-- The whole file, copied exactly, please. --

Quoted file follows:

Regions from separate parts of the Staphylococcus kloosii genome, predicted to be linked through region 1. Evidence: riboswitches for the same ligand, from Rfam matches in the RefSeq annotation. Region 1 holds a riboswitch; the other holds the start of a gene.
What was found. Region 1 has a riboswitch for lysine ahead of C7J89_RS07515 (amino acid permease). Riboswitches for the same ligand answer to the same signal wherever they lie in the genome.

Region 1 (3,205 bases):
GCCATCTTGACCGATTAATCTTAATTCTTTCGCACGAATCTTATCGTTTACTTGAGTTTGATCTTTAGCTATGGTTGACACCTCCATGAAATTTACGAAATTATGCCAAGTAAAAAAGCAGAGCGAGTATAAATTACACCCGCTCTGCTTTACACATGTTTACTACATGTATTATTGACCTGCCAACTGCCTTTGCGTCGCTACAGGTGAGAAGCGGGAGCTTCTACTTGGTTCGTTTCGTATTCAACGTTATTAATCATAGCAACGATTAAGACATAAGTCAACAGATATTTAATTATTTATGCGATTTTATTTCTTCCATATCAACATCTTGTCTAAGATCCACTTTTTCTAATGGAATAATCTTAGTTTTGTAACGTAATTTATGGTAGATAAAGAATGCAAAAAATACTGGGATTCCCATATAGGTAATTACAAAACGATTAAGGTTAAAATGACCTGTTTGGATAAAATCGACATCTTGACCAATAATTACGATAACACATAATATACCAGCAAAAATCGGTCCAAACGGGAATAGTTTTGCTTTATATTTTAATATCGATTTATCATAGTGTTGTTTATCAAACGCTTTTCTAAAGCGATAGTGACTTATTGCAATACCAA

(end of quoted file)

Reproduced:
Regions from separate parts of the Staphylococcus kloosii genome, predicted to be linked through region 1. Evidence: riboswitches for the same ligand, from Rfam matches in the RefSeq annotation. Region 1 holds a riboswitch; the other holds the start of a gene.
What was found. Region 1 has a riboswitch for lysine ahead of C7J89_RS07515 (amino acid permease). Riboswitches for the same ligand answer to the same signal wherever they lie in the genome.

Region 1 (3,205 bases):
GCCATCTTGACCGATTAATCTTAATTCTTTCGCACGAATCTTATCGTTTACTTGAGTTTGATCTTTAGCTATGGTTGACACCTCCATGAAATTTACGAAATTATGCCAAGTAAAAAAGCAGAGCGAGTATAAATTACACCCGCTCTGCTTTACACATGTTTACTACATGTATTATTGACCTGCCAACTGCCTTTGCGTCGCTACAGGTGAGAAGCGGGAGCTTCTACTTGGTTCGTTTCGTATTCAACGTTATTAATCATAGCAACGATTAAGACATAAGTCAACAGATATTTAATTATTTATGCGATTTTATTTCTTCCATATCAACATCTTGTCTAAGATCCACTTTTTCTAATGGAATAATCTTAGTTTTGTAACGTAATTTATGGTAGATAAAGAATGCAAAAAATACTGGGATTCCCATATAGGTAATTACAAAACGATTAAGGTTAAAATGACCTGTTTGGATAAAATCGACATCTTGACCAATAATTACGATAACACATAATATACCAGCAAAAATCGGTCCAAACGGGAATAGTTTTGCTTTATATTTTAATATCGATTTATCATAGTGTTGTTTATCAAACGCTTTTCTAAAGCGATAGTGACTTATTGCAATACCAA